Exploring the role of music therapy in building resilience in the mental health of gifted students

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Engler, Isabelle
Master of Arts in Music Therapy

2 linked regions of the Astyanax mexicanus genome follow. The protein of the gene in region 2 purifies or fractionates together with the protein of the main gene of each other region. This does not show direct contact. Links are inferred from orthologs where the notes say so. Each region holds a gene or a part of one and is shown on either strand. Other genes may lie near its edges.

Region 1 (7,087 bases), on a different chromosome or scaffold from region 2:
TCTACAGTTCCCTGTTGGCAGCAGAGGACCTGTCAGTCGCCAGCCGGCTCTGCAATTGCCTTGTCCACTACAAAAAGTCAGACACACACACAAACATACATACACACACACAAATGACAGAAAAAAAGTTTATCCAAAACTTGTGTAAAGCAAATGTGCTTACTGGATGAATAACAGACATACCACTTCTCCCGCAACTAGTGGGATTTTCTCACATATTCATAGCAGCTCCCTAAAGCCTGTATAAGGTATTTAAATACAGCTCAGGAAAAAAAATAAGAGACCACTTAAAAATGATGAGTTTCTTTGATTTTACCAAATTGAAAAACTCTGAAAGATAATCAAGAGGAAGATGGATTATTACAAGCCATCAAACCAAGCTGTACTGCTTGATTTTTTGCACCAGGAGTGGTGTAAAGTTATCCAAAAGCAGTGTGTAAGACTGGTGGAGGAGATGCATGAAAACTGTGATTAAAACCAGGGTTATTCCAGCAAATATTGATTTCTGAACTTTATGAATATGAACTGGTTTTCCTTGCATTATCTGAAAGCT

Board-certified music therapists (MT-BCs) working with educators or in mental health may come across a unique population - gifted students. Gifted students experience high degrees of emotional intensity and extreme pain in times of crisis while having unique social-emotional development and needs (Burke, 2009; Cross & Cross, 2015). Among typically-functioning students, ten percent with no psychiatric diagnosis report suicidal ideation (Hyatt & Cross, 2009). Psychologists and educators point out that gifted students may be prone to anxiety, depression, suicidal ideations, unhealthy perfectionism, underachieving, obsessive-compulsive disorders, and anger outbursts (Cross & Cross, 2015; Cross, 2009; Nugent, 2000). Yet this is commonly overlooked due to the perception that gifted students have more advanced cognitive abilities and are high achievers in overcoming these struggles. While there is research on music therapy supporting hospitalized children and within psychiatric settings to reduce anxiety, as well as psychological research on the importance of learning grit and resilience, there is a gap within the field of music therapy in supporting gifted students. The four-week clinical study, completed for a master’s thesis project includes a review of the literature, clinical research method of utilizing standardized assessments and music therapy interventions, data analyses, and discussion on the research data measuring whether music therapy helps gifted students reduce anxiety and build resilience to overcome their mental health difficulties. This study shows that the implementation of music therapy has contributed to reducing anxiety with statistical significance and increasing resilience level in gifted students.